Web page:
The stories they tell are the novel’s real draw. Tales of war and survival during Hitler’s regime lead Honza to conclusions like, “We are forever enclosed in a grey, impenetrable sphere of smoke, excrement and laughter. People, the earth, the universe and us, the kids.” The 20th century European experience, while vastly different from the American one, is still similar on some levels. Hakl delineates a commonality of experience that links everyone on earth in the sense that we are kids to a certain extent; we all have parents, whether we relate to them or not; we’re still kids, even if we’re grown, since, to a point, we’re products of the cultural and political environment that surrounds us. But again, the message comes through not in any lofty terms, but simply in the stories and tales exchanged between a father and his son.
At one point, Honza asks his father, “So what’s new?” to which he receives the reply, “Nothing’s been new in this world for more than two billion years, it’s all just variations on the same theme of carbon, hydrogen, helium and nitrogen.”
At another point, the book turns to metacommentary, as Honza’s father shares a story about a woman he met, quipping, “It’s a bit sad in terms of reality, but it would make a fine short story.” To which Honza replies, “Except there’s no climax whatsoever.”
“As with everything that actually happens! You only get a climax in films and stupid books…”
While a good part of their conversation should be taken with a grain of salt, Of Kids and Parents is one of those unique books that does not really contain a climax, nor does it need one. That’s not its purpose. If it is true, as Honza’s father muses, that “beginnings never tell you anything about endings,” then perhaps Of Kids and Parents is just a sampling of what happens in the middle of things, offering the sheer entertainment value of its stories in place of any more definitive statement.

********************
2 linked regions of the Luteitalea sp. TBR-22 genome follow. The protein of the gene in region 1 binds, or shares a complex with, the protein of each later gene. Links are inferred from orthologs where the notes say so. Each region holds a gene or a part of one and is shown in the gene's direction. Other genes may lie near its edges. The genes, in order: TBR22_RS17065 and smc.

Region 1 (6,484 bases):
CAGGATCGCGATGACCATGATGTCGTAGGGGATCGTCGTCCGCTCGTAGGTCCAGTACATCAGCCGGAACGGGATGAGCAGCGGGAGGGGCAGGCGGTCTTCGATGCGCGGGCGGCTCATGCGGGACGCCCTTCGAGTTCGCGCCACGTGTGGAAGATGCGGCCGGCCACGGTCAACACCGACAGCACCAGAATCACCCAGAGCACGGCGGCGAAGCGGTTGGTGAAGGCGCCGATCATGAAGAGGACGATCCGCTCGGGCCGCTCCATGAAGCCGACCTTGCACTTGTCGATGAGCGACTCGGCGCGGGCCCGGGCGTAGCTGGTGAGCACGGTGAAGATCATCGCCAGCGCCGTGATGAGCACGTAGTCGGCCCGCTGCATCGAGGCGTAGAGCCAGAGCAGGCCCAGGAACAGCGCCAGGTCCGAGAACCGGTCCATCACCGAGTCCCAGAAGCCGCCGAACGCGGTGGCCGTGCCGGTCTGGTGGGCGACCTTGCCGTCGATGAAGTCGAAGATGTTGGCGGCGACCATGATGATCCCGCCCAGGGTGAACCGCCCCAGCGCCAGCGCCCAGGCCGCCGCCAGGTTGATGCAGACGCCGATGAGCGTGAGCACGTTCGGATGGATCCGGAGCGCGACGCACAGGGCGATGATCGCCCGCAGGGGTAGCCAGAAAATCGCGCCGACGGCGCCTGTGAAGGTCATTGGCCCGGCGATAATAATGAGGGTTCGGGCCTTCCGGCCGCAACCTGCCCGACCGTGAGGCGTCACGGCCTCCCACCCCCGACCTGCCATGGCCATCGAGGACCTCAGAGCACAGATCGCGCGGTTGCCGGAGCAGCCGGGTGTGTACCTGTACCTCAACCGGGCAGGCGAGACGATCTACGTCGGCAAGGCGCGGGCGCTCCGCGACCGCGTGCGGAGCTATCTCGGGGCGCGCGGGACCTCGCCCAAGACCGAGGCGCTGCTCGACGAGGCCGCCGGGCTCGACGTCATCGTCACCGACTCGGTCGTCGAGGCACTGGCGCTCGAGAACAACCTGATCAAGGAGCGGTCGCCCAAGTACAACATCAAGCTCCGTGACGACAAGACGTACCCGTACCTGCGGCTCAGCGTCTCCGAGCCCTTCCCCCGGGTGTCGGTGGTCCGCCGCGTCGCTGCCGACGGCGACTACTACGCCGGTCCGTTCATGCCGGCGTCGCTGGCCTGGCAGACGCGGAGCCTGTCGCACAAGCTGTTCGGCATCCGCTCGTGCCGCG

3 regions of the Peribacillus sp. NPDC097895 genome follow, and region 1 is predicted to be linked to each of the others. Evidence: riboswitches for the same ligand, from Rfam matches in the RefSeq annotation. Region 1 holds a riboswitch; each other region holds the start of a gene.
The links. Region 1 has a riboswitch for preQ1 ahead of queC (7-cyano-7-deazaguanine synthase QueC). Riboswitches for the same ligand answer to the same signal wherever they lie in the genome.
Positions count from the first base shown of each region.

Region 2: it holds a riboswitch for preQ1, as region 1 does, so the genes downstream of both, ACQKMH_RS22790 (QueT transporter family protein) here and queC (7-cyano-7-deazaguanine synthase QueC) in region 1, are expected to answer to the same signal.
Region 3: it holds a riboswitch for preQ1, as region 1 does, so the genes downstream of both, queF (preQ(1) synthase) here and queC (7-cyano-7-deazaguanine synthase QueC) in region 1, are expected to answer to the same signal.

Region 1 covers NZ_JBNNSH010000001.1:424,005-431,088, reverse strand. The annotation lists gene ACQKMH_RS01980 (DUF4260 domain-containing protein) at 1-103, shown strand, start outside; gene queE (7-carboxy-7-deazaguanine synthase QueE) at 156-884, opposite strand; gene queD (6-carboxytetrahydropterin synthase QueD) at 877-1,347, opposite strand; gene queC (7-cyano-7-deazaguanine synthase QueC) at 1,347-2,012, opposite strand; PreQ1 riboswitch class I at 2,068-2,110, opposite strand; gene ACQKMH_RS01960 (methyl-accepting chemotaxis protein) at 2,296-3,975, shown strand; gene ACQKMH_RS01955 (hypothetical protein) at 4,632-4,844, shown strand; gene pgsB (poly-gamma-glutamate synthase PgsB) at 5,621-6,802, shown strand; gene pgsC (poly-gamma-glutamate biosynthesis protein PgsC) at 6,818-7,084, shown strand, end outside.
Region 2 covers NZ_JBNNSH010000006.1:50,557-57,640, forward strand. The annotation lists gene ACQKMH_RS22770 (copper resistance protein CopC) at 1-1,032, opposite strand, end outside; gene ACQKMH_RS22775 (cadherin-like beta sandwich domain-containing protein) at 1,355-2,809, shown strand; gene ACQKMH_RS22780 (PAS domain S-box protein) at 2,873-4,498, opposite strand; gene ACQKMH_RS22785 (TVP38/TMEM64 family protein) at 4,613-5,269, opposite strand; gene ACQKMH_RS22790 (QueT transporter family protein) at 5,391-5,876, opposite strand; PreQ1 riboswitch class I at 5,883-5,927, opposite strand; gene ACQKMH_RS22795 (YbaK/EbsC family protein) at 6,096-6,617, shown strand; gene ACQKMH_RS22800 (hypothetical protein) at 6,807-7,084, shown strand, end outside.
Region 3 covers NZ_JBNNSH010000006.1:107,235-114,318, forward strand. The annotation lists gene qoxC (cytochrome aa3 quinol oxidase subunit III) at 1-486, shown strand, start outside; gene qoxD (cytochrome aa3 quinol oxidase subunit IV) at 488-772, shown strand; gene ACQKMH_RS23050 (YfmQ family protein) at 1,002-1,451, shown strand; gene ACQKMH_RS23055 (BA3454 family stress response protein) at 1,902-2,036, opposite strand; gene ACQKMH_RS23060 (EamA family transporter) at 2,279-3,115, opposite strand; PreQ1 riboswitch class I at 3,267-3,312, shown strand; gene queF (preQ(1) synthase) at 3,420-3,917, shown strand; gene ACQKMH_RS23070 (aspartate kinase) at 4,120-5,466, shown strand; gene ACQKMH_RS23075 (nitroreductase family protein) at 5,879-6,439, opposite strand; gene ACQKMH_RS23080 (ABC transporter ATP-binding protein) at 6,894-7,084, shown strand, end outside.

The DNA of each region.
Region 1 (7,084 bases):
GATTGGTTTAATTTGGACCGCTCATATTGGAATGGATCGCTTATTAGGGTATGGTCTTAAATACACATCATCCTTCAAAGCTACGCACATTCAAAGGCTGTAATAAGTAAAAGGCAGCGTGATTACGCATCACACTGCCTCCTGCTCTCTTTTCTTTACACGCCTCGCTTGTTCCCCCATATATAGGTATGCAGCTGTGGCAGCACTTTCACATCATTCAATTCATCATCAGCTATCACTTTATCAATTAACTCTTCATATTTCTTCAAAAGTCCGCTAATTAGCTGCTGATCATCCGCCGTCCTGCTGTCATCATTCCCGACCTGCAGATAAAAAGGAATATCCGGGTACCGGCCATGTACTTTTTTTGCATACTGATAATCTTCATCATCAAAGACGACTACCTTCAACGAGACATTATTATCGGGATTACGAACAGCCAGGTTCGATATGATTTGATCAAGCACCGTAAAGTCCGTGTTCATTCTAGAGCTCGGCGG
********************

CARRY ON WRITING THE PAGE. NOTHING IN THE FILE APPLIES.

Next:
Novel by Eugene Marten
Ellipsis Press, September 2008
Hardcover: 132pp; $10.00
Review by Matt Bell
Eugene Marten's second novel Waste will entrance you from the very first page, drawing you in with its tight, evocative language and magnificent pacing. For the first third of the book, you'd be excused if you thought that all you were getting was a wonderfully written but generally quiet book about a creepy janitor working late nights in a high-rise office building. You'd be wrong, but your mistake would be understandable, and quickly rectified: What follows is one of the most disturbing stories I've read.
Sloper, the aforementioned janitor, is a hard worker who brings certain obsessive-compulsive tendencies to work, refusing to "do favors" but otherwise doing an apparently good job. He also has the occasional unsavory habit, starting with eating out of the trashcans he empties. Sloper stuffs the found food into the pouches of his cart's yellow apron, noting at one point that "people never finish their potato salad." He also becomes obsessed with a certain woman who works in the building: